In a recent study, a majority of managers agreed that companies should incentivize managers to promote employee wellness by linking their compensation — specifically 10% of bonuses and promotions — to the employee wellness activities and initiatives they have implemented.
There is a growing consensus that employee wellness is good not only for the employee but also good for the company. It’s not just a matter of sick days. Healthier employees are more productive and more engaged when they are in the office. Companies are taking a more active role in promoting wellness in their employees. In a forthcoming article in the Journal of Health Promotion, two researchers argue that managers hold the key to employee wellness. The reason is that in the workplace, changes in employee behaviour most often occur as a result of interactions with managers. Therefore, according to Rebecca Robbins of the NYU School of Medicine and Brian Wansink of Cornell University’s Dyson School of Applied Economics and Management, the best way to promote wellness is to encourage and enable managers to become actively involved — and one way to push this active involvement is by linking compensation to wellness activities.
Robbins and Wansink conducted a survey of 270 managers, gauging their reactions first to companies who engage their managers in employee health initiatives, then to a specific proposal: 10% of a manager’s bonus or promotion would depend on an assessment of that manager’s efforts in promoting wellness. (The idea is to reward activities, not results. No company would hold a manager accountable for an employee’s weight loss.)
Participants were also asked whether they would take the opportunity to leave their current company for a company that engaged their managers in employee wellness, if the opportunity occurred.
Finally, participants were asked to describe what types of wellness initiatives they would implement if their performance were partially assessed by such initiatives.
The results of the study revealed that most managers were in favor of managerial engagement in employee wellness efforts — and the evaluation of such engagement playing a role in compensation decisions.
The first step was assessing the participants’ attitudes about management engagement. After reading a vignette that described one company as having managerial evaluations for employee health and another company that had no such evaluations, most participants matched positive descriptors (flexible work environment, focus on employee development) to the second company, while matching negative descriptors (stressful work environment, supervisors micromanage employees) to the first company — indicating more positive attitudes about the company that engaged their managers in employee wellness. Women managers and managers with a lower number of employees were slightly more critical of the company without management engagement.
Reactions to whether managers should have their compensation partially linked to their activities in the area of employee wellness was also positive.
Survey questions measured participant attitudes toward the 10% proposal — they responded on a scale of 1 (strongly disagree) to 7 (strongly agree) that such a policy would be “good,” “desirable,” “appropriate,” and “controversial.”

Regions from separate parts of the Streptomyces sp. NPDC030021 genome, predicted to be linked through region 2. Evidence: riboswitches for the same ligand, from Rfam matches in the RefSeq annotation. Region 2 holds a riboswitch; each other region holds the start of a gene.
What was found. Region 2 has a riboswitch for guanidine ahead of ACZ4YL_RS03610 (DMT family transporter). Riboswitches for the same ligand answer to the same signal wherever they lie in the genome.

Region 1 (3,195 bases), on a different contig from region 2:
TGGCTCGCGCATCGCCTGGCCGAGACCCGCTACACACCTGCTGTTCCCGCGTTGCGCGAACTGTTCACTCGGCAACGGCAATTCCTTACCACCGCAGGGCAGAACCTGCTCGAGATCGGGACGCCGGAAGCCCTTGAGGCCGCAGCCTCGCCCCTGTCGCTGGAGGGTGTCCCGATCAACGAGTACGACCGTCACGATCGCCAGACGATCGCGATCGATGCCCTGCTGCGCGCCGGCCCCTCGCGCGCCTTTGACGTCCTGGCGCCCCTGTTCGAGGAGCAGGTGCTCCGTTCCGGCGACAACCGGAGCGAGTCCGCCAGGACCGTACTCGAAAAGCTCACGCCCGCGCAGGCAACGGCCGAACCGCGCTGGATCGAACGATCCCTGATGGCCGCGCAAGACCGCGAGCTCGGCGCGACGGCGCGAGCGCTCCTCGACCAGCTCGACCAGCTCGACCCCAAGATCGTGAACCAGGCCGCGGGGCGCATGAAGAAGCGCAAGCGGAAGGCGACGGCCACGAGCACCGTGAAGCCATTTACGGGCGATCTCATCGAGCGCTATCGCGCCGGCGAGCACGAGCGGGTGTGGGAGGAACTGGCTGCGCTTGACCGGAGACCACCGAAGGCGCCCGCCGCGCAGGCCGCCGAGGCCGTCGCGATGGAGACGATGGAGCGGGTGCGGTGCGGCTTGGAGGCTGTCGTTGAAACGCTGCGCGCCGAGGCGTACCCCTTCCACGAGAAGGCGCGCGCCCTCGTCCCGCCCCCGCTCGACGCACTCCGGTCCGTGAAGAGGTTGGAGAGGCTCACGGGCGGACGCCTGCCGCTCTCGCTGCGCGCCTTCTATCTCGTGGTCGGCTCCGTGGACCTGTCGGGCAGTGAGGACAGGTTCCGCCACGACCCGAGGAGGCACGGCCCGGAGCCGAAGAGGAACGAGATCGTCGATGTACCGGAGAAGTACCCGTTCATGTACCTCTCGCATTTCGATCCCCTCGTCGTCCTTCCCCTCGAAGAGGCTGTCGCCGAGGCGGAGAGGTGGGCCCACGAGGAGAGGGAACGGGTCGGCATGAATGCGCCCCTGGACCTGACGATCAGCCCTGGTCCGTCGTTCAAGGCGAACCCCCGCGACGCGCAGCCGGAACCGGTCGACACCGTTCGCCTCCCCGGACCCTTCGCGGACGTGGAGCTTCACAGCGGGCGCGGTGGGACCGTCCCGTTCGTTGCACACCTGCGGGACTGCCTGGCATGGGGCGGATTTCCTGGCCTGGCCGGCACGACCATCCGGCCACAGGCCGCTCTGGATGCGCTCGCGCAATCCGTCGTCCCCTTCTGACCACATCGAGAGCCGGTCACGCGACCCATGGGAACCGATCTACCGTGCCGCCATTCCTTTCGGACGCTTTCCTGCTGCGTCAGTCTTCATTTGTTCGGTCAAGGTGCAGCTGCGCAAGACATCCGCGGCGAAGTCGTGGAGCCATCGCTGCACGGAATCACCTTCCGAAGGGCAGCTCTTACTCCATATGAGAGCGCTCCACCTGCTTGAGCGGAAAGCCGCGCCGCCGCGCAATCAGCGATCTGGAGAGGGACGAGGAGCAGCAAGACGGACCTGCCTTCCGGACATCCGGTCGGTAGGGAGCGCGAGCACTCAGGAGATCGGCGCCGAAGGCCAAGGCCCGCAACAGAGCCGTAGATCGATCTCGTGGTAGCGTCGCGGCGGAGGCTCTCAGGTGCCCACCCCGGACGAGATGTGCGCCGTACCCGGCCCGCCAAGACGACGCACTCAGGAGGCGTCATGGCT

Participants were then given a list of potential advantages (e.g. the policy would “improve employee morale,” “increase employee engagement,” or “result in few sick days”) and disadvantages (e.g. the policy would “violate employee privacy,” “be challenging to measure,” or “put too much responsibility on the manager)”, and again could respond on a 7-point scale from strongly disagree to strongly agree.
A majority of respondents, without any significant difference among gender or other demographics, had a positive attitude toward the proposal, and saw more advantages than disadvantages.
Respondents also indicated their intention to implement a variety of wellness initiatives from a given list of 18 such initiatives, including “encouraging group exercise,” “holding a benefits fair for employees,” and “providing healthy snacks in meetings and common areas.”
Finally, the managers in the study indicated that they would indeed leave their companies for companies that engaged managers in wellness programs.
The survey results are unequivocal in revealing management support for being evaluated and incentivized based partially on their actions promoting employee health.
The core lesson for companies and organizations is that targeting wellness promotion to individuals — for example, goal-setting seminars, one-on-one coaching sessions, or encouraging an individual to start a fitness routine —is only one path for promoting employee wellness.
A more potent path is to leverage the social forces in a company, specifically the power of manager-employee interactions. The first step is to ensure positive interactions — contentious or unsupportive relationships have shown to be detrimental to employee health. Beyond this baseline, managers should be incentivized through their compensation packages — or at least the bonus or promotion components of their packages — to be actively involved in implementing employee wellness programs or initiatives. This study shows that such compensation measures will be welcomed by the best managers — and will inspire them to take action.
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